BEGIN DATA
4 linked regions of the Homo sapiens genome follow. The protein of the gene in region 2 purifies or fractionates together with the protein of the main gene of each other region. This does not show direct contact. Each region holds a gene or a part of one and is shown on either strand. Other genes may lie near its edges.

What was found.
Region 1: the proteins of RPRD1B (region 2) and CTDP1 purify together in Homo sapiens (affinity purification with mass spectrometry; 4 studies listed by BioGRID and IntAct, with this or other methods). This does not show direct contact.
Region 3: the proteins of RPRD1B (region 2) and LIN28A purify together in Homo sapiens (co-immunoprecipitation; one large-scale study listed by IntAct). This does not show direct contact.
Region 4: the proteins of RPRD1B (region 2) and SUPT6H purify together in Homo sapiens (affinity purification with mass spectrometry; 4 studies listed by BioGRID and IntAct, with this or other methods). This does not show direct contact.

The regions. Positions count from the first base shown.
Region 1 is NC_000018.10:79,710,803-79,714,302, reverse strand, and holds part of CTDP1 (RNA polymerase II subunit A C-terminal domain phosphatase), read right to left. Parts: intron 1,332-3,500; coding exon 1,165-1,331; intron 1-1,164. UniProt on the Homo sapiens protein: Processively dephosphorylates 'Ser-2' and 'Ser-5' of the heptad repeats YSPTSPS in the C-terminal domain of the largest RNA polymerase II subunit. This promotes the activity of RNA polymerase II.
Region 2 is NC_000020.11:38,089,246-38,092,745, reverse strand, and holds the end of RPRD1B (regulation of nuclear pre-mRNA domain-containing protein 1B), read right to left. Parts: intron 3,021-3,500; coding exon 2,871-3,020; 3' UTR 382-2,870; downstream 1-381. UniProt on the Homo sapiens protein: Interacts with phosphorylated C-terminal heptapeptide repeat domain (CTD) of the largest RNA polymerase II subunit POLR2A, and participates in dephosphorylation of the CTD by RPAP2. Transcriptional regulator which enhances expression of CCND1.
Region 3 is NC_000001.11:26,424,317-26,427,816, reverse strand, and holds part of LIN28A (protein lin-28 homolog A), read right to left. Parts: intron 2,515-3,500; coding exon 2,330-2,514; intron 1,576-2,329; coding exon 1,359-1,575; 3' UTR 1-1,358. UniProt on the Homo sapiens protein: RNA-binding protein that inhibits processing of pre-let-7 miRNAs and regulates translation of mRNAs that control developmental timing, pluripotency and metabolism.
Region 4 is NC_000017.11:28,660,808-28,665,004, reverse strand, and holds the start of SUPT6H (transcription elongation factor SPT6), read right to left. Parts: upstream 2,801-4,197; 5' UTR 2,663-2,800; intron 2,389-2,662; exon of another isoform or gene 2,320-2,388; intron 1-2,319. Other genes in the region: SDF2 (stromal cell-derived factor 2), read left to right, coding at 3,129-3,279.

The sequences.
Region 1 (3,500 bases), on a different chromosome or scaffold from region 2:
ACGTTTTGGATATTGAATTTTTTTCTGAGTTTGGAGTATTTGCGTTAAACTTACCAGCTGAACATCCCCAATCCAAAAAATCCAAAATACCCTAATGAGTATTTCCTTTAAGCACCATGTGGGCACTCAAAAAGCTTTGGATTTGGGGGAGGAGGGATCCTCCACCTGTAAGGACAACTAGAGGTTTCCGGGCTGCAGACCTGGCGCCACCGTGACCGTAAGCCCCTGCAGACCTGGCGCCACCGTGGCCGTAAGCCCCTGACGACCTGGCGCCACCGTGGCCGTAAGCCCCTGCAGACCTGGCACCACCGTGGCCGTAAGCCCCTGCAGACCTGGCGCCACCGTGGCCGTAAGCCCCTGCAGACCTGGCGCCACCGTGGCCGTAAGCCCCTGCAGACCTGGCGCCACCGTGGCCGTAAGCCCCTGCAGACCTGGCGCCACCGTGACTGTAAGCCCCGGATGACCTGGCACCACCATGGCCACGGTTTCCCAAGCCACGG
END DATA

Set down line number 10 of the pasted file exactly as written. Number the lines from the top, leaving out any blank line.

Region 4 is NC_000017.11:28,660,808-28,665,004, reverse strand, and holds the start of SUPT6H (transcription elongation factor SPT6), read right to left. Parts: upstream 2,801-4,197; 5' UTR 2,663-2,800; intron 2,389-2,662; exon of another isoform or gene 2,320-2,388; intron 1-2,319. Other genes in the region: SDF2 (stromal cell-derived factor 2), read left to right, coding at 3,129-3,279.